The latest evidence of Philadelphia’s architectural comeback? The Norwegian architecture firm Snøhetta is coming to town for a project at Temple University.
“We have a fantastic tradition of quality architeture and urbanism in Philadelphia, but we do go through low ebbs in that tradition,” says Harris Steinberg, the executive director of PennPraxis, the clinical arm of the University of Pennsylvania’s School of Design. — Next City
The Norwegian architecture firm Snøhetta has designed some of the most notable buildings and public spaces in the world over the last 15 years. The new Oslo Opera House. Egypt’s Bibliotheca Alexandrina. A reconfigured Times Square in New York, and a massive expansion of the San...
How does one apply 21st century green design to a city with sites and structures dating from the 17th to 19th centuries? That was exactly the challenge for teams in the Infill Philadelphia: Soak It Up design competition, and on March 7, 2013, nine finalist teams presented proposals to address the need for affordable green design within Philadelphia at the Academy of Natural Sciences of Drexel University. — bustler.net
The idea of creating a low-line companion to Philadelphia's planned high line has so gripped imaginations that a team of top designers has volunteered to sketch ideas for a belowground trail on the west side of Broad St. Tours are now practically weekly events conducted by Paul van Meter, who first proposed a low-line park.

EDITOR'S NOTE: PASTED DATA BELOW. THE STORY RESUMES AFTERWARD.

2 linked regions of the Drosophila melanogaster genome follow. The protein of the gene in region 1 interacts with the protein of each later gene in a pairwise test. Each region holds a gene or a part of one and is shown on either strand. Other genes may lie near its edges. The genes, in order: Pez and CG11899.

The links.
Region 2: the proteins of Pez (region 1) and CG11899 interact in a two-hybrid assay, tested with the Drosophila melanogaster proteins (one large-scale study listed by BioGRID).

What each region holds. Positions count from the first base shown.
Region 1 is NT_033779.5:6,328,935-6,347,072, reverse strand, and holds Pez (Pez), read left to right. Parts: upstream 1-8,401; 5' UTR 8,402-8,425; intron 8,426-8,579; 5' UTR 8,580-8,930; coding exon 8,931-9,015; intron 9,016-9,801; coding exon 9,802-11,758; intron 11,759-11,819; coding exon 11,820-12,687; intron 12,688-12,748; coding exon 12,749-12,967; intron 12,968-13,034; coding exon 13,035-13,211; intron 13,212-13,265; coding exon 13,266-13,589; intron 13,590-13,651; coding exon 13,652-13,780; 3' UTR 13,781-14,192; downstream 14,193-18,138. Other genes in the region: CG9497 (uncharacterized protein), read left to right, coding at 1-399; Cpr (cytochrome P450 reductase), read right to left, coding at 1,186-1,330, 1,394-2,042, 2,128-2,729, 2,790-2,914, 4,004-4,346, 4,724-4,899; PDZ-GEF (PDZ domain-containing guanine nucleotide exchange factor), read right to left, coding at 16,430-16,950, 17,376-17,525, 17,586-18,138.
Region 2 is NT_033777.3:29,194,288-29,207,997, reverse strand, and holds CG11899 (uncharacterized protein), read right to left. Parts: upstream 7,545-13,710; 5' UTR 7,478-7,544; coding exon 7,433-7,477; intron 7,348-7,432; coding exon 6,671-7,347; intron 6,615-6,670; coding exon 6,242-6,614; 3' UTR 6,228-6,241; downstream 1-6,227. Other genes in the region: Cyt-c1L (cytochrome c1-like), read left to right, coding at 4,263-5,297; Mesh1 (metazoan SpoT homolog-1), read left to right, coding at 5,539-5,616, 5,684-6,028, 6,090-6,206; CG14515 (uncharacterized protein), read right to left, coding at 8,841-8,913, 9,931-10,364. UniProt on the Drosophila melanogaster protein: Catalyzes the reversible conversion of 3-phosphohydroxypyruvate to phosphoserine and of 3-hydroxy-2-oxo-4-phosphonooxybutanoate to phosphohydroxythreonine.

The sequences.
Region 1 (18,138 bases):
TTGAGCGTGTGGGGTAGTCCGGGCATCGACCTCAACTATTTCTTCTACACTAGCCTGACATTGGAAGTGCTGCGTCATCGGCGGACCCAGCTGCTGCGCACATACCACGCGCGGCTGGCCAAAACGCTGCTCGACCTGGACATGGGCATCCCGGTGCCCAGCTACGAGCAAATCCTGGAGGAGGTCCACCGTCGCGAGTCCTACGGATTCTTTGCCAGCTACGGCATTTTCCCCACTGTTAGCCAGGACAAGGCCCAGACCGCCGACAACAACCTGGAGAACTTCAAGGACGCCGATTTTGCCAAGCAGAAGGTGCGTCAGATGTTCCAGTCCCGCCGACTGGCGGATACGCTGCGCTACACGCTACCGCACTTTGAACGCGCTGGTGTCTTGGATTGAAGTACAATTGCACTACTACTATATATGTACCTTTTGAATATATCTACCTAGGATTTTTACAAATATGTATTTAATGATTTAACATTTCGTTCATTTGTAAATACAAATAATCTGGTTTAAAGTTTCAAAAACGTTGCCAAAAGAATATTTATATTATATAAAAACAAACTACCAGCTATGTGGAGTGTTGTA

There's one hitch: A new city plan just earmarked the low-line trench for a high-speed bus route that would connect a string of cultural venues to the heart of downtown. — articles.philly.com
Robert Venturi, who along with his wife Denise Scott Brown formed one of Philadelphia’s best known architectural firms, has retired and the firm known as Venturi Scott Brown and Associates Inc. has been renamed VSBA. — bizjournals.com
Beginning on May 19th, people will see the Barnes collection not where Barnes intended it to be seen, but in a new building designed by the New York architects Tod Williams and Billie Tsien.
This building won’t please the absolutists, the people we should probably call Barnes fundamentalists, because nothing would please them short of a return to the way things were. But it really ought to please everybody else, because—to cut to the chase—the new Barnes is absolutely wonderful. — vanityfair.com
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